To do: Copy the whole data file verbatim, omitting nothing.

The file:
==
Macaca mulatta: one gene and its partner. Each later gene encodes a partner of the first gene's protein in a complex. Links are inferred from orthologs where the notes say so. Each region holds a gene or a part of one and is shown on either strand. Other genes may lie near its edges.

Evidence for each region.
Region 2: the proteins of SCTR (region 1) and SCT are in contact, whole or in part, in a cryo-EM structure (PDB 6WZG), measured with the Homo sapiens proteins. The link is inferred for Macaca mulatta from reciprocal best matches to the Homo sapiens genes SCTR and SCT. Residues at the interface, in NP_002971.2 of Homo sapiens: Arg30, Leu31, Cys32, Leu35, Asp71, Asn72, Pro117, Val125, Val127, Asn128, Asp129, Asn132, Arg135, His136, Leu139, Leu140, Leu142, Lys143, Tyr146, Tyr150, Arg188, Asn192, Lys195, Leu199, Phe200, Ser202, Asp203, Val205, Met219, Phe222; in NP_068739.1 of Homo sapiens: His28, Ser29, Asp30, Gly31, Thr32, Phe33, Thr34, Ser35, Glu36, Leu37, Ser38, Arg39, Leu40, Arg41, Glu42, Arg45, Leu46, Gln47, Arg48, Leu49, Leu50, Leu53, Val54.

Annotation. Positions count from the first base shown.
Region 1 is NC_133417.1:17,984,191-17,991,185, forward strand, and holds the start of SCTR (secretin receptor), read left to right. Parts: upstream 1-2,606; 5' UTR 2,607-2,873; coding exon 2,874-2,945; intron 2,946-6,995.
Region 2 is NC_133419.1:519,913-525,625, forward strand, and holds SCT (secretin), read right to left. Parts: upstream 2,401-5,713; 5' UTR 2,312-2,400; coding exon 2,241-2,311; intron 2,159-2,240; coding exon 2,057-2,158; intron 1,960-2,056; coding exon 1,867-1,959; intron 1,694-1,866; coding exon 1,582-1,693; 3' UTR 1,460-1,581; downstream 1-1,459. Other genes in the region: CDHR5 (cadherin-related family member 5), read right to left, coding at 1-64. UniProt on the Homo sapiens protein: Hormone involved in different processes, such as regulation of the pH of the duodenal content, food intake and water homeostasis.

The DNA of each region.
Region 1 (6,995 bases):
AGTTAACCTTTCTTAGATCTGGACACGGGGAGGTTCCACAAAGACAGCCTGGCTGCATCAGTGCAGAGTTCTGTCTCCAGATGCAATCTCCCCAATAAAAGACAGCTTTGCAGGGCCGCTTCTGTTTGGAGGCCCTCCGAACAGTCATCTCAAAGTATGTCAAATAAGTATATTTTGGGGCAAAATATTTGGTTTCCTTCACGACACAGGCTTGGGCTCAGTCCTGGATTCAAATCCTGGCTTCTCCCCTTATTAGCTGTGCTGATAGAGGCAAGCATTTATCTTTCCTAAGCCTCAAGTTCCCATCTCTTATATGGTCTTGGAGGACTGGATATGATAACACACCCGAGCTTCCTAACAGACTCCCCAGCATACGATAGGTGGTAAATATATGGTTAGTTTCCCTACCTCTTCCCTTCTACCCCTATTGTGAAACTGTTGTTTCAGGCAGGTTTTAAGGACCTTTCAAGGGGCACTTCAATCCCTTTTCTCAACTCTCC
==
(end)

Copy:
Macaca mulatta: one gene and its partner. Each later gene encodes a partner of the first gene's protein in a complex. Links are inferred from orthologs where the notes say so. Each region holds a gene or a part of one and is shown on either strand. Other genes may lie near its edges.

Evidence for each region.
Region 2: the proteins of SCTR (region 1) and SCT are in contact, whole or in part, in a cryo-EM structure (PDB 6WZG), measured with the Homo sapiens proteins. The link is inferred for Macaca mulatta from reciprocal best matches to the Homo sapiens genes SCTR and SCT. Residues at the interface, in NP_002971.2 of Homo sapiens: Arg30, Leu31, Cys32, Leu35, Asp71, Asn72, Pro117, Val125, Val127, Asn128, Asp129, Asn132, Arg135, His136, Leu139, Leu140, Leu142, Lys143, Tyr146, Tyr150, Arg188, Asn192, Lys195, Leu199, Phe200, Ser202, Asp203, Val205, Met219, Phe222; in NP_068739.1 of Homo sapiens: His28, Ser29, Asp30, Gly31, Thr32, Phe33, Thr34, Ser35, Glu36, Leu37, Ser38, Arg39, Leu40, Arg41, Glu42, Arg45, Leu46, Gln47, Arg48, Leu49, Leu50, Leu53, Val54.

Annotation. Positions count from the first base shown.
Region 1 is NC_133417.1:17,984,191-17,991,185, forward strand, and holds the start of SCTR (secretin receptor), read left to right. Parts: upstream 1-2,606; 5' UTR 2,607-2,873; coding exon 2,874-2,945; intron 2,946-6,995.
Region 2 is NC_133419.1:519,913-525,625, forward strand, and holds SCT (secretin), read right to left. Parts: upstream 2,401-5,713; 5' UTR 2,312-2,400; coding exon 2,241-2,311; intron 2,159-2,240; coding exon 2,057-2,158; intron 1,960-2,056; coding exon 1,867-1,959; intron 1,694-1,866; coding exon 1,582-1,693; 3' UTR 1,460-1,581; downstream 1-1,459. Other genes in the region: CDHR5 (cadherin-related family member 5), read right to left, coding at 1-64. UniProt on the Homo sapiens protein: Hormone involved in different processes, such as regulation of the pH of the duodenal content, food intake and water homeostasis.

The DNA of each region.
Region 1 (6,995 bases):
AGTTAACCTTTCTTAGATCTGGACACGGGGAGGTTCCACAAAGACAGCCTGGCTGCATCAGTGCAGAGTTCTGTCTCCAGATGCAATCTCCCCAATAAAAGACAGCTTTGCAGGGCCGCTTCTGTTTGGAGGCCCTCCGAACAGTCATCTCAAAGTATGTCAAATAAGTATATTTTGGGGCAAAATATTTGGTTTCCTTCACGACACAGGCTTGGGCTCAGTCCTGGATTCAAATCCTGGCTTCTCCCCTTATTAGCTGTGCTGATAGAGGCAAGCATTTATCTTTCCTAAGCCTCAAGTTCCCATCTCTTATATGGTCTTGGAGGACTGGATATGATAACACACCCGAGCTTCCTAACAGACTCCCCAGCATACGATAGGTGGTAAATATATGGTTAGTTTCCCTACCTCTTCCCTTCTACCCCTATTGTGAAACTGTTGTTTCAGGCAGGTTTTAAGGACCTTTCAAGGGGCACTTCAATCCCTTTTCTCAACTCTCC